Billiards

English billiards, called simply billiards in many former British colonies and in Great Britain where it originated, is a game for two players or teams. Two cue balls (originally both white and one marked e.g. with a black dot, but more recently one white, one yellow) and a red object ball are used. Each player or team uses a different cue ball. It is played on a billiards table with the same dimensions as a snooker table and points are scored for cannons and pocketing the balls.

HISTORY

English billiards was originally called the winning and losing carambole game, folding in the names of three predecessor games, the winning game, the losing game and the carambole game (an early form of straight rail), that combined to form it.

BEGINNING THE GAME

First the players string (lag) to see who will be the starting player; this is done by both players simultaneously hitting a cue ball up the table hitting the top cushion and coming back into baulk (the first quarter length of the table). The player who gets their ball closest to the baulk cushion can now choose which cue ball he wants to use during the game and to break or let the opponent break.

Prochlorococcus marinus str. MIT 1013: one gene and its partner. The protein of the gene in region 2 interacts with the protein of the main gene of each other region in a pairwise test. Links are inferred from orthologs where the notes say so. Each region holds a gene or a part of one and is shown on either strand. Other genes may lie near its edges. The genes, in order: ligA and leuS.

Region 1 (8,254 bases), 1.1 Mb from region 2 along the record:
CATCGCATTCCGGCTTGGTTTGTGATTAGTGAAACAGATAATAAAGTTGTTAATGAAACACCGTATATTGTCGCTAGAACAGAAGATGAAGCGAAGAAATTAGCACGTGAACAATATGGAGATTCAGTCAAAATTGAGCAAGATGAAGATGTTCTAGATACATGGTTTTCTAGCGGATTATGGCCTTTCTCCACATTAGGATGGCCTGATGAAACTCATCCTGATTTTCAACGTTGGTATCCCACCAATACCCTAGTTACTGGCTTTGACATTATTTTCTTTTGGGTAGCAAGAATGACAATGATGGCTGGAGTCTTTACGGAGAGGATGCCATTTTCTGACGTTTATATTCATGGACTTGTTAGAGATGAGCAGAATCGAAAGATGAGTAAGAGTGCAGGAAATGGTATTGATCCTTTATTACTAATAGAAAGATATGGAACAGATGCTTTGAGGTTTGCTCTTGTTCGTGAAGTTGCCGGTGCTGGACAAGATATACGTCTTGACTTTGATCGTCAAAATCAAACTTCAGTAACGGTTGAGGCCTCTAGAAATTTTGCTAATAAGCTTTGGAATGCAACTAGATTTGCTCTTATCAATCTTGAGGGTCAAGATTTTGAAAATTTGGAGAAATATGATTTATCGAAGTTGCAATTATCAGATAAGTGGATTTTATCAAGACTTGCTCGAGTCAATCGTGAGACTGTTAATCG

The red ball is placed on the ‘spot’ (the black spot in Snooker) and the first player begins by playing in-hand from the “D” behind the baulk line. The other cue ball remains off the table until the opponent’s first turn, when he plays in hand from the “D”. The idea is to leave the balls safe by creating either a double baulk (both object balls in baulk), or the red in baulk with the cue-ball tight on the top-side cushion.

SCORING

Points are awarded as follows:

  • Cannon – Striking the cue ball so that it hits, in any order, the other cue ball and the red ball on the same shot: 2 points.
  • Winning hazard (or potting, in snooker terms) – Striking the red ball with one’s cue ball so that the red enters a pocket: 3 points; or striking the other cue ball with one’s cue ball so that the other cue ball enters a pocket: 2 points.
  • Losing hazard (in-off in snooker terms) – Striking one’s cue ball so that it hits another ball and then enters a pocket: 3 points if the red ball was hit first; 2 points if the other cue ball was hit first; 2 points if the red and the other cue ball are hit simultaneously.

Combinations of the above may all be scored on the same shot. The most that can be scored in a single shot is therefore 10 – the red and the other cue ball are both potted via a cannon (the red must be struck first), and the cue ball is also potted, making a losing hazard off the red.

Winning is achieved by a player reaching a fixed number of points (first to score 300 points) or by a timed game (maximum points scored in 60 minutes), determined at the start of the game.